Following a conference held at the American University of Beirut Medical Center where experts in the field gathered to discuss the issue, it was revealed that 1 in 67 children are now born with the disorder. Doctors Monique Chayaa and Fadi Maalouf as well as Rose-Mary Boustany, director of the Neurogenetics Program at the Special Kids Clinic, have cited high levels of “consanguity” throughout the region as a reason for the increase.
While the ratio of boys vs girls who have Autiusm Spectrum Disorder (ASD) in both areas is lower than that of North American cities at a rate of 1.05 to 1, the incidence of diagnoses is generally on par with those worldwide. Thus researchers and other stakeholders in attendance endeavored to analyze the often vast and complex needs of children who happen to fall on the spectrum.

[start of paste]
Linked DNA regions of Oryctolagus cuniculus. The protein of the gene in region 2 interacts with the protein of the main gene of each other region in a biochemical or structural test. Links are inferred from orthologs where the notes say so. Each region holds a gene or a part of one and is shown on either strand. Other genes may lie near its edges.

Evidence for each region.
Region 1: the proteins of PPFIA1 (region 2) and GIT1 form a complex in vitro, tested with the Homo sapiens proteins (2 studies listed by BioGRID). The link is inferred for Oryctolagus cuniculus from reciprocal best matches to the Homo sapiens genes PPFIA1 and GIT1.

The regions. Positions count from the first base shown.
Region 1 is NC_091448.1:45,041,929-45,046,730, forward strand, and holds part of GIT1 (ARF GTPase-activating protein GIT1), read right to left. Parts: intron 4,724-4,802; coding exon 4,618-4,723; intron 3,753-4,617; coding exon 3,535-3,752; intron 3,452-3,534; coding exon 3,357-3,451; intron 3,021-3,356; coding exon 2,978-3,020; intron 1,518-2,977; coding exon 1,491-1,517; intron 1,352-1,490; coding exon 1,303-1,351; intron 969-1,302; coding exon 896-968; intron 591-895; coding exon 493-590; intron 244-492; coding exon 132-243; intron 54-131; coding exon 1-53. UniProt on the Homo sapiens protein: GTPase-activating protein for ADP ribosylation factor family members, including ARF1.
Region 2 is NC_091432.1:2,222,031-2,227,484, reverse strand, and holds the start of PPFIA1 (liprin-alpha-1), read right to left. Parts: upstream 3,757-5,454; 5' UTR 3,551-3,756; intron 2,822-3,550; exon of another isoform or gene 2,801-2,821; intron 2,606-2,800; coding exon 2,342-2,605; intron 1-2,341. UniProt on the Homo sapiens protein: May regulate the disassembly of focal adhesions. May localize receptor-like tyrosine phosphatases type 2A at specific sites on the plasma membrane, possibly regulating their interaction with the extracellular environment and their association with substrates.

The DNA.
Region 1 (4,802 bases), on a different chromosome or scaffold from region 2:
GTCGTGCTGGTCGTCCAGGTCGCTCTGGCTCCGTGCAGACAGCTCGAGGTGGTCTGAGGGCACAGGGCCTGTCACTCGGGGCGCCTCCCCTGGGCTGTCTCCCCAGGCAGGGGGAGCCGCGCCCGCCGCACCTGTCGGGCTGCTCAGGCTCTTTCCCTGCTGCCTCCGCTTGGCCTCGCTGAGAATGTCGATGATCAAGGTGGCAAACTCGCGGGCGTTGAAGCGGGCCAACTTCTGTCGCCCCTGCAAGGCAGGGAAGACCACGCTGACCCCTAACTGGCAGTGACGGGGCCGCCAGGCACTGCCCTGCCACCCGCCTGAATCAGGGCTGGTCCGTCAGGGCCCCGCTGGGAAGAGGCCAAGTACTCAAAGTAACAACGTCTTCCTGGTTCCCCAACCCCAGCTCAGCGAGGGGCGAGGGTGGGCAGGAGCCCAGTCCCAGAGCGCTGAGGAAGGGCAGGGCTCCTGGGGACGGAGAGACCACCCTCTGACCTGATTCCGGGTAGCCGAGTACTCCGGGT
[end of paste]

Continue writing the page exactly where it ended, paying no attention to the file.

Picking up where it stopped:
Hence their focus was not to simply ascertain the causal factors resulting in the rise of autism rates in both regions. Their primary objective was to ultimately identify a way to both develop and implement reforms geared towards aiding those with autism to successfully integrate into their communities, become educated and live their lives independently.